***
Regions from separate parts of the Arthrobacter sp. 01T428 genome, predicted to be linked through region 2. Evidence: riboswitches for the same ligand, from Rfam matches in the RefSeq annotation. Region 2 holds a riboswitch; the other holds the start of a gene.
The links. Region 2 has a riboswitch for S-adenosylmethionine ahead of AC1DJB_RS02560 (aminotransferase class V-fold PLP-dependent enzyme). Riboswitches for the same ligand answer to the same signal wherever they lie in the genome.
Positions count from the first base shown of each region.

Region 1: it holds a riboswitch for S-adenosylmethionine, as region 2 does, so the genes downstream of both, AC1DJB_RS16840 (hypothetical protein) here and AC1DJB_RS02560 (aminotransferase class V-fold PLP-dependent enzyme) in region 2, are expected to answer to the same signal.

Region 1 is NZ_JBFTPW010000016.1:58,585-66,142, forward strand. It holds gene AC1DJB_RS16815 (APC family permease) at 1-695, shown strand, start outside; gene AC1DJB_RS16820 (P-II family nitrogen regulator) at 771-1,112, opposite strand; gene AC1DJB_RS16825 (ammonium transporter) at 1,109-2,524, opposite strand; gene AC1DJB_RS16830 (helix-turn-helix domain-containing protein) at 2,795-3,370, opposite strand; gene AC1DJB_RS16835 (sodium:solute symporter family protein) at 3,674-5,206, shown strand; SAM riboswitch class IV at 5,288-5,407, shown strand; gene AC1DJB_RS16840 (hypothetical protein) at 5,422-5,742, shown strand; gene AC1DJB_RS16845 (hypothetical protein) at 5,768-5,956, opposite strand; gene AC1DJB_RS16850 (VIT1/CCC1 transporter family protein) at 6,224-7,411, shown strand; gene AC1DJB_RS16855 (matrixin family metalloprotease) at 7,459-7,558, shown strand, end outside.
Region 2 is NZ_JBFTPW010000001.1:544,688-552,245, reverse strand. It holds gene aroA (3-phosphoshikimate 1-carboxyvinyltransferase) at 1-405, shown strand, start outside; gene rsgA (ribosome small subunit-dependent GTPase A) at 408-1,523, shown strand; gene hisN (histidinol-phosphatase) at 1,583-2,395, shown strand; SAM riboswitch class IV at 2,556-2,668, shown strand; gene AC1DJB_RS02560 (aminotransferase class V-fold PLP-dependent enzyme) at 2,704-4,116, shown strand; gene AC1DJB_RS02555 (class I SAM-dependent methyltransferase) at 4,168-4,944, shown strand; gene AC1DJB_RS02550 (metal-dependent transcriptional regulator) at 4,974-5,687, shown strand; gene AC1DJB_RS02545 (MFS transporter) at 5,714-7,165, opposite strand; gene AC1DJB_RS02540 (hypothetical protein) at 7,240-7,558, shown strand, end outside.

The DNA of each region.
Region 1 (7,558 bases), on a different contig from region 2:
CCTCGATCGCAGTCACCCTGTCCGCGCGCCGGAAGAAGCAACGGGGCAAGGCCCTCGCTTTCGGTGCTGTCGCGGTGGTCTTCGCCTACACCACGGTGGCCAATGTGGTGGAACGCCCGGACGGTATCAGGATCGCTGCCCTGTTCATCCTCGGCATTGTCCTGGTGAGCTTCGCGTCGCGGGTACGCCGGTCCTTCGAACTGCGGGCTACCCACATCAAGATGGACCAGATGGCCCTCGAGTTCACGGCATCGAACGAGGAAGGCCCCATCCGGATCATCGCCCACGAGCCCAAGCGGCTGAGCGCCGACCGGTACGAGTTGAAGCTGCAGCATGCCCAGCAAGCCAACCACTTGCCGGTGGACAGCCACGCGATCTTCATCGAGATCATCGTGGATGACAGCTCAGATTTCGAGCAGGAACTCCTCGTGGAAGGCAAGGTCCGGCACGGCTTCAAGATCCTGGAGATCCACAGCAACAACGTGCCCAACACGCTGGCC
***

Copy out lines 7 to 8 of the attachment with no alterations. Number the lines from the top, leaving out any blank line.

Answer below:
The DNA of each region.
Region 1 (7,558 bases), on a different contig from region 2: